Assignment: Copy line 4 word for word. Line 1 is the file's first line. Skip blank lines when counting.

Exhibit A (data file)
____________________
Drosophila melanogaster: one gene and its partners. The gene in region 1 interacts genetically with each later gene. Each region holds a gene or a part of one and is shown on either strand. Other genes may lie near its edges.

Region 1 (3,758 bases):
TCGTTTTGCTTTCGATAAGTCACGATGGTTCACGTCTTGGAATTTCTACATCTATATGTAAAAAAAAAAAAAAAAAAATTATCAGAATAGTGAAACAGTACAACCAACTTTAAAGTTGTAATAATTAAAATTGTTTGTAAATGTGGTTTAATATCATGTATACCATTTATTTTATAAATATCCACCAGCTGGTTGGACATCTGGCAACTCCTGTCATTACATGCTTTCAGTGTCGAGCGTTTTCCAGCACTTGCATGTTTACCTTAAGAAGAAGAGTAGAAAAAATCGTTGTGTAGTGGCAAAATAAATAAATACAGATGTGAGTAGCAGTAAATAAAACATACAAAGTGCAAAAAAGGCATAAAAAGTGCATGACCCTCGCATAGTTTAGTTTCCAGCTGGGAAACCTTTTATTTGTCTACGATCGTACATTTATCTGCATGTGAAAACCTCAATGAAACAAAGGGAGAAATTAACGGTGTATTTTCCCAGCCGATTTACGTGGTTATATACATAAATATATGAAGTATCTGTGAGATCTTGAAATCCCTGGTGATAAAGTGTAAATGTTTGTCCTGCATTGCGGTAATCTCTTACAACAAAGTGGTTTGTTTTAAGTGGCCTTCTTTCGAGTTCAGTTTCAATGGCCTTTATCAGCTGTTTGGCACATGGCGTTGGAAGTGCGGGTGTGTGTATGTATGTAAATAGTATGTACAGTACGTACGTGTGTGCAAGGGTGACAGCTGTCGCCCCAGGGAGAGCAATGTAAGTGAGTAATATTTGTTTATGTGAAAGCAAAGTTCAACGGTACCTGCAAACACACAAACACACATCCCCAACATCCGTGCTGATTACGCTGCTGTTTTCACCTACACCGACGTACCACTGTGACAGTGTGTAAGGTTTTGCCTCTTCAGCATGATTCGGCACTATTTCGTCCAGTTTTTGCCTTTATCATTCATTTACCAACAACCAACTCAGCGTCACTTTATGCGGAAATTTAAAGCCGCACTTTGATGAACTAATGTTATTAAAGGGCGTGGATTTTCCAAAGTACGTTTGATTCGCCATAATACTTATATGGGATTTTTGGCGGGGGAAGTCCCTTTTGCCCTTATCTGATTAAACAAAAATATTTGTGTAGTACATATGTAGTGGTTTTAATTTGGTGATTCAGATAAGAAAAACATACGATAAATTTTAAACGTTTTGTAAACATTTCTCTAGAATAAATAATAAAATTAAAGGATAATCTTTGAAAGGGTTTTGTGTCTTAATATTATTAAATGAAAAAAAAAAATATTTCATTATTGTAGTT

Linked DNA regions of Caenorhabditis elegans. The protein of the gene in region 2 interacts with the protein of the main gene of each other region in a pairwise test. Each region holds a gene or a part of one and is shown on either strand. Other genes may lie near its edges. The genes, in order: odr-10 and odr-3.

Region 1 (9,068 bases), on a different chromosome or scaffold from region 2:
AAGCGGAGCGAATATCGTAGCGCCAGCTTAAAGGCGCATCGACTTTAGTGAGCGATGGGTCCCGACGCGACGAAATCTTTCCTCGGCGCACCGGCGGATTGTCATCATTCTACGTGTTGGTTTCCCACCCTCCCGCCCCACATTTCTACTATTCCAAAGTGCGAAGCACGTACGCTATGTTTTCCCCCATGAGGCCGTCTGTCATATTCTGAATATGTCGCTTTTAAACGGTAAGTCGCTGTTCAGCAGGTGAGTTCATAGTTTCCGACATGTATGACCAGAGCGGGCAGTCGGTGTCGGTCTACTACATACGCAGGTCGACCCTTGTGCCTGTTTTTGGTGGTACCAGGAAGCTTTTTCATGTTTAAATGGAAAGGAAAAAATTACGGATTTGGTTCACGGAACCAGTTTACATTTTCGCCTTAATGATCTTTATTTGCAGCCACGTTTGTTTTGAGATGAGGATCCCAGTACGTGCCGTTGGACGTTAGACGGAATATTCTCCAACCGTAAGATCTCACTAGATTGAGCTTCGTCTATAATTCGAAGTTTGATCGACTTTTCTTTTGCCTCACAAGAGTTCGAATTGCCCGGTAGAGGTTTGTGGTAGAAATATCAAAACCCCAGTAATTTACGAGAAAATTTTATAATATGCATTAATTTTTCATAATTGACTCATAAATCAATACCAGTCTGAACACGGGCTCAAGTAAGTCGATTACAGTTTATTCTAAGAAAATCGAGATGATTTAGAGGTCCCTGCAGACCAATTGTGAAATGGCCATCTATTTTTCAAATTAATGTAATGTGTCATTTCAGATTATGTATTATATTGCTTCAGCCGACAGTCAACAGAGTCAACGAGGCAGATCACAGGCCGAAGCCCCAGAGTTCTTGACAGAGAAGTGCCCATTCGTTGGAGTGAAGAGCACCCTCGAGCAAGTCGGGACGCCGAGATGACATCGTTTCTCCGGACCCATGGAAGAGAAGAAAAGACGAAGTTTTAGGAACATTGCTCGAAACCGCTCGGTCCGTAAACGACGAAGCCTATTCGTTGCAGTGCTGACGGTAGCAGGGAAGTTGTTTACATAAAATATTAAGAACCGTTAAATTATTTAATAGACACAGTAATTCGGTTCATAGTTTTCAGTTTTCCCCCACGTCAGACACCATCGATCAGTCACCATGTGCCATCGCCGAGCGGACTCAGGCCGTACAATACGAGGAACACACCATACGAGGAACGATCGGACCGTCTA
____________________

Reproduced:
Linked DNA regions of Caenorhabditis elegans. The protein of the gene in region 2 interacts with the protein of the main gene of each other region in a pairwise test. Each region holds a gene or a part of one and is shown on either strand. Other genes may lie near its edges. The genes, in order: odr-10 and odr-3.